Lakes, rivers, estuaries and oceans are closely connected. Despite this, aquatic research is still divided in marine and freshwater sciences. Now scientists from 21 leading research institutes and universities and two enterprises from 12 countries across Europe - among them WasserCluster Lunz - aim to change this and have joined forces in the project “AQUACOSM - Network of Leading European AQUAtic MesoCOSM Facilities Connecting Mountains to Oceans from the Arctic to the Mediterranean”.
WasserCluster researcher Csaba Vad investigated the diversity of animals in bomb craters from World War 2. He found out, that they are a home to rare and vulnerable animals. This results were in the headlines from newscientist.com to natureworldnews.com.
Our intern Isabell Aigner got an award for her internship report from the Austrian Research Promotion Agency (FFG) and the ministry BMVIT. Together with her internship tutor, our technical assistant Beate Pitzl, he was invited at the award ceremony in the Urania Vienna.
Periphytic algae are in the focus of Elisabeth Bondar-Kunzes PhD-thesis. Periphytic algae can be expected to reflect short-term impacts and sudden changes and disturbances in the environment additionally to long-term changes. Periphyton can play an important role for biogeochemical processes in riverine ecosystems and has a rapid reproduction rate and very short life cycles. Elisabeth Bondar-Kunze successfully finished her thesis with the title “The effect of different hydrological alterations on periphyton development in riverine ecosystems” supervised by Thomas Hein in April.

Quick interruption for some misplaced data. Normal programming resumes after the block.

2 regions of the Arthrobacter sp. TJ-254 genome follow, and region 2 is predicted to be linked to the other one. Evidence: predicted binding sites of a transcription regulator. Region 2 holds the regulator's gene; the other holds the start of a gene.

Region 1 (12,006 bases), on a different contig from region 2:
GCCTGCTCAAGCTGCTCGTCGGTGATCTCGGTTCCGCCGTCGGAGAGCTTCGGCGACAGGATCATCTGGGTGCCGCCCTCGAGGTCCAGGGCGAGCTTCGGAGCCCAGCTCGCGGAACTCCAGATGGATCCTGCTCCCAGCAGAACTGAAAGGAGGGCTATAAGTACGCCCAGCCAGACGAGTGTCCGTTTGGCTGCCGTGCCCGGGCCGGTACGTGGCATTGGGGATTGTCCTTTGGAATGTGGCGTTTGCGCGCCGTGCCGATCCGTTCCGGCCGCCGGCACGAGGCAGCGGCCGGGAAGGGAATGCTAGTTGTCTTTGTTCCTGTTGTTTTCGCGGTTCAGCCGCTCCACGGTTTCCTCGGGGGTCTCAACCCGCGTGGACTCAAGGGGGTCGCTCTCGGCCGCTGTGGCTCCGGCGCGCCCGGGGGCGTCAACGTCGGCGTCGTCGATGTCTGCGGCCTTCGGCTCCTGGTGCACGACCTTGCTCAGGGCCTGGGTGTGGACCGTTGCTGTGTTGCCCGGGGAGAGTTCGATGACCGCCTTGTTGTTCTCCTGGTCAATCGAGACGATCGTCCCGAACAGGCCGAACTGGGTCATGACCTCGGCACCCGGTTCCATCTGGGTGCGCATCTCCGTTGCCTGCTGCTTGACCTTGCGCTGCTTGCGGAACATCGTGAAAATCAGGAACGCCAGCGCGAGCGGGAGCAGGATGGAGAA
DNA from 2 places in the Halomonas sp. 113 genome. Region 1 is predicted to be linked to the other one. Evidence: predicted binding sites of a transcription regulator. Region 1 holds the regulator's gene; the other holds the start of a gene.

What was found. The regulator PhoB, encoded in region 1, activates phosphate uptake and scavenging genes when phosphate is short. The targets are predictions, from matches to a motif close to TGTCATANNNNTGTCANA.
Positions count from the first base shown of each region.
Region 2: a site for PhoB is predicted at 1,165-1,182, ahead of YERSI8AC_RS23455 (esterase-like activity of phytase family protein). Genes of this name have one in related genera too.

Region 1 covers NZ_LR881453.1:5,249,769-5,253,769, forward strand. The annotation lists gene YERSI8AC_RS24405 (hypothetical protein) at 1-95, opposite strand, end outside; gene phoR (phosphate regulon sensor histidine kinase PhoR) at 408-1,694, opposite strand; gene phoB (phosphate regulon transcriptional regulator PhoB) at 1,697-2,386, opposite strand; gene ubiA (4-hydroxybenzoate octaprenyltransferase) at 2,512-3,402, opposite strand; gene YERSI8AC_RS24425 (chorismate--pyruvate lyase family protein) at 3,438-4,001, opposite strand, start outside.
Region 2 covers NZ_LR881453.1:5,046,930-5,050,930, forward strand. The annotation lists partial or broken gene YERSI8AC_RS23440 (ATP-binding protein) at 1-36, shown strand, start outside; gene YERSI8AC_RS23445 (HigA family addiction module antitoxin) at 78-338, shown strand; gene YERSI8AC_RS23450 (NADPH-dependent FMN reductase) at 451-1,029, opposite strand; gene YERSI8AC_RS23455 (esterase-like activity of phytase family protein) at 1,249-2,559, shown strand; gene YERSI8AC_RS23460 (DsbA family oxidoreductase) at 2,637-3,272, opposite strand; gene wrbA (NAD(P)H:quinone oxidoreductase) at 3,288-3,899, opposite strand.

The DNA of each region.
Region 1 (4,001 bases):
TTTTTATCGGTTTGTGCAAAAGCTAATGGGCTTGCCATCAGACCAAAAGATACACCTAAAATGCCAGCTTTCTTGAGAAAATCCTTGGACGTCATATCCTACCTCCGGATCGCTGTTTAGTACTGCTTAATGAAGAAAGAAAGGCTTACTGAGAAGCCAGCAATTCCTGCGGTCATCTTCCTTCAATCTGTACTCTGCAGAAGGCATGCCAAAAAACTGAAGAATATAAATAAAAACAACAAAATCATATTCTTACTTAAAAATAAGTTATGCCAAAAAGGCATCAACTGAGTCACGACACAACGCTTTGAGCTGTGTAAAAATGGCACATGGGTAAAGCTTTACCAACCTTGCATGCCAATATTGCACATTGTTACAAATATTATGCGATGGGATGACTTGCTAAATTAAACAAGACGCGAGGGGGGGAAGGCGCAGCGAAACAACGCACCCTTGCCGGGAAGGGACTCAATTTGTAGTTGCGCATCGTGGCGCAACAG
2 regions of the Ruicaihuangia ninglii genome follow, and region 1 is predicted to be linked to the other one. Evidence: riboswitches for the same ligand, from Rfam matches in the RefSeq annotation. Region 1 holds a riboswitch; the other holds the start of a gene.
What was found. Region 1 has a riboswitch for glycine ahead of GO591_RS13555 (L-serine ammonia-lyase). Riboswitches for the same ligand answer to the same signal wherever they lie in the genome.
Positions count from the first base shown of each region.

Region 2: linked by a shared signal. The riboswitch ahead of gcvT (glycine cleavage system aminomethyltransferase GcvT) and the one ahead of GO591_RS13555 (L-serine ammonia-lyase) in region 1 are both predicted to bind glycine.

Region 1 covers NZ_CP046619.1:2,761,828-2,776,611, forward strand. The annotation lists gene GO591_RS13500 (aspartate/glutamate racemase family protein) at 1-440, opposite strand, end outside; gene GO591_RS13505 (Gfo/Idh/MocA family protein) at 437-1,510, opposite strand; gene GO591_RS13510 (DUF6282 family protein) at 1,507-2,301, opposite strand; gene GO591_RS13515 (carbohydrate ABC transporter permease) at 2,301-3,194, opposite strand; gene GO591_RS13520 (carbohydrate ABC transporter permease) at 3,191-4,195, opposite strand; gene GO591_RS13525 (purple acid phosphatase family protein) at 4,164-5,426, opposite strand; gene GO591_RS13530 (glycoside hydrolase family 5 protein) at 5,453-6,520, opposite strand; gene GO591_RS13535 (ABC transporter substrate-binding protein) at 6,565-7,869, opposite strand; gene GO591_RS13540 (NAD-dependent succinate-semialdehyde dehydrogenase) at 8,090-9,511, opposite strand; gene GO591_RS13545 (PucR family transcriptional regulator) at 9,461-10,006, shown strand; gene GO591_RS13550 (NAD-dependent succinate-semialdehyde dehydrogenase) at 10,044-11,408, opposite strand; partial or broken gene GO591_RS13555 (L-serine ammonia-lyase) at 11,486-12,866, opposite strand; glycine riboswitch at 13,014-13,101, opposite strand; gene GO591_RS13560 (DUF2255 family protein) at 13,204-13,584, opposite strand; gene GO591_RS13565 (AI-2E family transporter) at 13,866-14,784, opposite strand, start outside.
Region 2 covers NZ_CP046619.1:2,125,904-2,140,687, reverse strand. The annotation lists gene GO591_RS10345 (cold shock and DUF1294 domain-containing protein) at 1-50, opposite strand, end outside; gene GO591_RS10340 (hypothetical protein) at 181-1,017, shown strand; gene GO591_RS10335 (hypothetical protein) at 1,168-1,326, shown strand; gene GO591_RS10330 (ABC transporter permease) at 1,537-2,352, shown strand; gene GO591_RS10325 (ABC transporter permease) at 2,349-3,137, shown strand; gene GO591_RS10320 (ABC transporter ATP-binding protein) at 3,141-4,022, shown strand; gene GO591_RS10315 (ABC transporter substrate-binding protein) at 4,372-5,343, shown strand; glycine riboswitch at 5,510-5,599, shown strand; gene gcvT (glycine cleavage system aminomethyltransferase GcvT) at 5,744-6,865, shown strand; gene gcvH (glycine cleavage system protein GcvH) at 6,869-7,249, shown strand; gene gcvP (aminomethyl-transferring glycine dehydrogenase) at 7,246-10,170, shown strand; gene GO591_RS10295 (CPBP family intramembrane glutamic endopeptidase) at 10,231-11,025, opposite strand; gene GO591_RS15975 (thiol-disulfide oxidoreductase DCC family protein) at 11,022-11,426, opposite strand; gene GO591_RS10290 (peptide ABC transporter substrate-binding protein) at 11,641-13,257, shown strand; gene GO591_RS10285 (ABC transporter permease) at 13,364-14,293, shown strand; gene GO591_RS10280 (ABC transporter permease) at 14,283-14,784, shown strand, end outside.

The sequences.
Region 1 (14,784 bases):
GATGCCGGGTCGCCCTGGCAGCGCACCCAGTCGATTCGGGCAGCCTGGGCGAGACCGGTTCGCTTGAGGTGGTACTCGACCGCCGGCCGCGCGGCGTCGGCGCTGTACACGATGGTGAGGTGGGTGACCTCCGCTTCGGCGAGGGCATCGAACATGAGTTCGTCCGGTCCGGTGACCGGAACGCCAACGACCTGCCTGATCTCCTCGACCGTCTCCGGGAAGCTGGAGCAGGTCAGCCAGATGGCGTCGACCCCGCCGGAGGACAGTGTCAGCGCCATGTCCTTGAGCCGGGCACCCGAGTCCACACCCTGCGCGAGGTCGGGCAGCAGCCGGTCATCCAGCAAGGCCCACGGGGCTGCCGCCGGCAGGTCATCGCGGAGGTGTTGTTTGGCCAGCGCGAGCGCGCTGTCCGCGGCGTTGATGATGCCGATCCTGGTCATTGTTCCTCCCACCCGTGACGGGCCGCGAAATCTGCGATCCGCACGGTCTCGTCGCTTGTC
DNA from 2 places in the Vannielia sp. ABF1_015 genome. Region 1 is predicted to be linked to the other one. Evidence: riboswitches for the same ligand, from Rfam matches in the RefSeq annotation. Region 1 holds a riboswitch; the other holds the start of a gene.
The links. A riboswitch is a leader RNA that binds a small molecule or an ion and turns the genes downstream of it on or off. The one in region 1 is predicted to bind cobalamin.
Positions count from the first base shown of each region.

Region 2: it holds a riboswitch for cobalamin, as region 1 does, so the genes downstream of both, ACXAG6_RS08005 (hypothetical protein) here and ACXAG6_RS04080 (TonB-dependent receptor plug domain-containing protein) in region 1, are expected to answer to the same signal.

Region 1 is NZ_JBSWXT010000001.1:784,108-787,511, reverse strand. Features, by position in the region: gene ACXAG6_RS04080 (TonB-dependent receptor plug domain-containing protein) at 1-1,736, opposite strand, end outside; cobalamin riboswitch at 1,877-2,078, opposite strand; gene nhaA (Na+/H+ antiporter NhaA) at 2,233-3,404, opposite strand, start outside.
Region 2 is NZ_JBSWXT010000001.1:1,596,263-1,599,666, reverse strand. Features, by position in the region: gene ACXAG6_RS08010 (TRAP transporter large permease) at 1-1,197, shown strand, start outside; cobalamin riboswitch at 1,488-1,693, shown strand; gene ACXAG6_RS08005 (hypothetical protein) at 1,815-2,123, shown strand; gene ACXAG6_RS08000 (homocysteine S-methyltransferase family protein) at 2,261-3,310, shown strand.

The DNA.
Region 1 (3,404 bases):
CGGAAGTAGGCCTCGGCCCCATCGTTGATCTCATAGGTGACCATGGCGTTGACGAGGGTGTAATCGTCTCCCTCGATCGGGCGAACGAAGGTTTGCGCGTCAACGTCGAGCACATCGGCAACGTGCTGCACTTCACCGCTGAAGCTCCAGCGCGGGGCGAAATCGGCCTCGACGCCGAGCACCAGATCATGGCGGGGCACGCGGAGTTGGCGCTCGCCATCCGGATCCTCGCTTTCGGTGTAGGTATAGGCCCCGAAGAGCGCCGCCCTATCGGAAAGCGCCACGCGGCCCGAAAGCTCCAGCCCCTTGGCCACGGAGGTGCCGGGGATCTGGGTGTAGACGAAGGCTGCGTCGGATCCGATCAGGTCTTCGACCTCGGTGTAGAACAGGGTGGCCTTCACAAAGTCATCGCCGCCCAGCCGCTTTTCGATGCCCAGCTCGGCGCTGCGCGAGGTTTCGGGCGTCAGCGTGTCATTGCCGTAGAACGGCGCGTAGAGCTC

In the course of the programme Österreich forscht the so called Citizen Science Day took place in the Natural History Museum Vienna. Activities from all over Austria were presented.
WasserCluster presented current research, at our desk the mostly young visitors had the possibility to investigate water samples. Basis was the Citizen Science project „Wasser schafft“, which is a cooperation between WasserCluster and schools.
Sebastian Schultz successfully defended his PhD last week (Feb 17, 2017) at the University of Vienna. In his research he tested how fish feeds of different dietary composition affected biomass accrual, lipid and fatty acid composition, and methyl mercury bioaccumulation in Common Carp in aquaculture ponds of Lower Austria. Sebastian's research was conducted in the research group LIPTOX and supported by the Austrian Science Fund project L516-B17. Congratulations!
EcoCatch - Stream Ecology and Catchment Biogeochemistry - is the new group name of the former working group BERG. Since Jakob Schelker took over the lead of the group from Tom Battin two years ago, the focus has shifted towards investigating the importance of soil-stream connectivity and in-stream processing for landscape biogeochemistry. Main research topics of EcoCatch are biogeochemistry, stream ecology, microbial ecology and biodiversity of streams, cycling of carbon, nutrients and metals.